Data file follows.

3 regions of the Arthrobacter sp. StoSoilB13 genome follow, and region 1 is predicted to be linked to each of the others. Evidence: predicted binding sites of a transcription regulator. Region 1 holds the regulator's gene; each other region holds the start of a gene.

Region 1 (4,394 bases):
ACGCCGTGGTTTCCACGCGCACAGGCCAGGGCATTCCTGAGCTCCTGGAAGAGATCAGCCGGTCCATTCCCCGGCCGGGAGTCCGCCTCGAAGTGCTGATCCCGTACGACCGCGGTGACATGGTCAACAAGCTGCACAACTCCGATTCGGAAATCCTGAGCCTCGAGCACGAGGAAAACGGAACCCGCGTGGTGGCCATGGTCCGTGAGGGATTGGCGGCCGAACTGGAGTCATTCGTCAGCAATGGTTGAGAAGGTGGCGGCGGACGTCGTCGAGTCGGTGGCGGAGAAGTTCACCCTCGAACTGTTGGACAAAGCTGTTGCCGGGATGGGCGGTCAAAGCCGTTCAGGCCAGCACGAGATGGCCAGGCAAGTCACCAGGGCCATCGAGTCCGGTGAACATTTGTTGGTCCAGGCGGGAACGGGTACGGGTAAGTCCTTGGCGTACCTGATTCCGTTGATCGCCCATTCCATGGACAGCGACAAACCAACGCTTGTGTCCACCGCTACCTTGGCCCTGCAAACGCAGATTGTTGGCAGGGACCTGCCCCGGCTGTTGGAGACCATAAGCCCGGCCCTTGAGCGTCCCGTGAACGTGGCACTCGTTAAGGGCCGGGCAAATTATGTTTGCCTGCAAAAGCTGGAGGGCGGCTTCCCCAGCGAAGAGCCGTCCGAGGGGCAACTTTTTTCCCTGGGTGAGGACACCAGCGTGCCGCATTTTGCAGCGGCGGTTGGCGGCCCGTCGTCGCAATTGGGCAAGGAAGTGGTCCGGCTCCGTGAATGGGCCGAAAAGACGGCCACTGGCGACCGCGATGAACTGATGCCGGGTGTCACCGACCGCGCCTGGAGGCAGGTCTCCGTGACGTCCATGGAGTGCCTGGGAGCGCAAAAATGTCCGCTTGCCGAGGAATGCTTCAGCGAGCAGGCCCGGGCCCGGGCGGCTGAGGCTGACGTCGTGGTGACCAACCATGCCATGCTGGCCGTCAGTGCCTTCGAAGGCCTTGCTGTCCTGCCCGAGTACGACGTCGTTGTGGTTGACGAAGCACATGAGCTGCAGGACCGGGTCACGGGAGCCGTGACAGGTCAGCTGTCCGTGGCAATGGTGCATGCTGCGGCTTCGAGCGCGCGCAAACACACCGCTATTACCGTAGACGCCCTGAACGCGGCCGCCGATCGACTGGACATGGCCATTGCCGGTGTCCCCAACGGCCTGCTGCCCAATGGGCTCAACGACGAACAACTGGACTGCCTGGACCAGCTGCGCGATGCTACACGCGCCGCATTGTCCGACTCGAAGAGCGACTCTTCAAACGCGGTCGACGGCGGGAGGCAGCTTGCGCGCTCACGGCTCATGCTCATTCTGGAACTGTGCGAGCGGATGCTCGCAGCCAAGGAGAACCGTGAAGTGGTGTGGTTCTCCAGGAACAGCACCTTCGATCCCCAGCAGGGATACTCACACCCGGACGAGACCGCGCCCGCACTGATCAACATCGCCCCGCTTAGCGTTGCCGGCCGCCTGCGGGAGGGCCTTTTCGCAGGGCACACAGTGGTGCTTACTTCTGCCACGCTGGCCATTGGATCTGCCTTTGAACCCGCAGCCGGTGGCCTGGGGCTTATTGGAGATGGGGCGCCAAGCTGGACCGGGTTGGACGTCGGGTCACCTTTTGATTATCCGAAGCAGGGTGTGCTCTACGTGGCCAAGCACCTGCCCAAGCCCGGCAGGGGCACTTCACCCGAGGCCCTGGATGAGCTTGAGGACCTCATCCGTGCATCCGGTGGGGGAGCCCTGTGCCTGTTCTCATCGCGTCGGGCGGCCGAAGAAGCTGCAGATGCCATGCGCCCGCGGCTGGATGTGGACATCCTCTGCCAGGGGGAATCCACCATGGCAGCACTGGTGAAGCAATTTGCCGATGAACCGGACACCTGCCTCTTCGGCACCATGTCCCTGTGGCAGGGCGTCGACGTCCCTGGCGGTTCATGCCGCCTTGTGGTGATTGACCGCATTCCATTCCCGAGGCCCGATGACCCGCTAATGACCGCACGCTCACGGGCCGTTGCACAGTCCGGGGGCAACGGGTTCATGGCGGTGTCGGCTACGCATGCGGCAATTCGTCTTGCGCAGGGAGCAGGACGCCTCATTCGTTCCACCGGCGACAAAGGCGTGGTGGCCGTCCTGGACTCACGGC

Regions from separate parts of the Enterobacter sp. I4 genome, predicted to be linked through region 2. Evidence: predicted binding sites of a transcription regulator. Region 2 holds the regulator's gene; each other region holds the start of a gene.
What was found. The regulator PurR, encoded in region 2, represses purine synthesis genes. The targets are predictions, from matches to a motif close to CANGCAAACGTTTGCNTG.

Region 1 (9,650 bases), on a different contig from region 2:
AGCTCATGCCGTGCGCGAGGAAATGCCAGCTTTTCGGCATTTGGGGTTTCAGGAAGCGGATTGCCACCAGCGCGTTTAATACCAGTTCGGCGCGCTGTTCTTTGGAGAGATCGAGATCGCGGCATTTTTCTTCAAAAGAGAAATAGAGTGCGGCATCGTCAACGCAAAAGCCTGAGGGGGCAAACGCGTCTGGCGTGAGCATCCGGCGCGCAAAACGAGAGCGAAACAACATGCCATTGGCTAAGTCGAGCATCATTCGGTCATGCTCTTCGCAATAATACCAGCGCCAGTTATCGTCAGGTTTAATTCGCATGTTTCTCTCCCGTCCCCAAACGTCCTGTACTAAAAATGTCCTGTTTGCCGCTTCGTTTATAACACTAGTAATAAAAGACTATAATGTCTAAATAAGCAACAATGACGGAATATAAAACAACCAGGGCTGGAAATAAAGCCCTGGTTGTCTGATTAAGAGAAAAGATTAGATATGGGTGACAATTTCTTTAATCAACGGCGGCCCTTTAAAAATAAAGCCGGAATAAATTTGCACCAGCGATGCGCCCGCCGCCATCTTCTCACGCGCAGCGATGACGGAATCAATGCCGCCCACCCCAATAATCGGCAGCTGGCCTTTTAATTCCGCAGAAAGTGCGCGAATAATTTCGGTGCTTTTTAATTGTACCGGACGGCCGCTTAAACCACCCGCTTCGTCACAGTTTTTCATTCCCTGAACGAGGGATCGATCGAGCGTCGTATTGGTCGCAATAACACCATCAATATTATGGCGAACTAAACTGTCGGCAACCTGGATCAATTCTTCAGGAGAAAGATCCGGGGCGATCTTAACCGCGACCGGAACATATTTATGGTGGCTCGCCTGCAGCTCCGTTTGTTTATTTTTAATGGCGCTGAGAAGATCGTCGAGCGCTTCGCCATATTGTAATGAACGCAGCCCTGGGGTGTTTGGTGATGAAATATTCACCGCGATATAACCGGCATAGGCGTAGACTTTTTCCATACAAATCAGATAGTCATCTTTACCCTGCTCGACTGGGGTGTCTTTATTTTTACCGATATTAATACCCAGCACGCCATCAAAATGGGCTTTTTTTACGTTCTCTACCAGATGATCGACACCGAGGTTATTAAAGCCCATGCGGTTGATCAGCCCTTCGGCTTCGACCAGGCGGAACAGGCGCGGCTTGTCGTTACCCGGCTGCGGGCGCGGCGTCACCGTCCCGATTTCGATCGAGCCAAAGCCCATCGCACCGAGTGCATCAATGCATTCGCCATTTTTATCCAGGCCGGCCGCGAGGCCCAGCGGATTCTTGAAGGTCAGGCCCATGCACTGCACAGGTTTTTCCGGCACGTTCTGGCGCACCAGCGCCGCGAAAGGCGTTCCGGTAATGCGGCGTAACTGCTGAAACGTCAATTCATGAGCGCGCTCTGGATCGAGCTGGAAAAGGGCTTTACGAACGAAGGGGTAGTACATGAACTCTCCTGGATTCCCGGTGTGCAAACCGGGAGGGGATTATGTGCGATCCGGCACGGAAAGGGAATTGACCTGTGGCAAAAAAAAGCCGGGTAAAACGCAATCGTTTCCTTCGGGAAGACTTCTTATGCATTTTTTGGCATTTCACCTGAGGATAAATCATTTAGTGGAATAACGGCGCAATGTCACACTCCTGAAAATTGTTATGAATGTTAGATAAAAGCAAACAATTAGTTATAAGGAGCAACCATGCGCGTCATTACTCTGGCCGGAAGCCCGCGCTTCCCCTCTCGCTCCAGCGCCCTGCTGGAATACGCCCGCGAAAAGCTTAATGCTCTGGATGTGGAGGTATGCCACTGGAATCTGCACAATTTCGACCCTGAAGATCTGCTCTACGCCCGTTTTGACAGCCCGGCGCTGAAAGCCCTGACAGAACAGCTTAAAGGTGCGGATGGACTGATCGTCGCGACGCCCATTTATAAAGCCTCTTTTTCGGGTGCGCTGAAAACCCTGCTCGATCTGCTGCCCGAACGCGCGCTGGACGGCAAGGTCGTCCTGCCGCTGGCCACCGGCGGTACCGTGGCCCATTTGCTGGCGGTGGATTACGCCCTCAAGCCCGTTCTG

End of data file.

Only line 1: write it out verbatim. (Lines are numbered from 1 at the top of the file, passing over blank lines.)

3 regions of the Arthrobacter sp. StoSoilB13 genome follow, and region 1 is predicted to be linked to each of the others. Evidence: predicted binding sites of a transcription regulator. Region 1 holds the regulator's gene; each other region holds the start of a gene.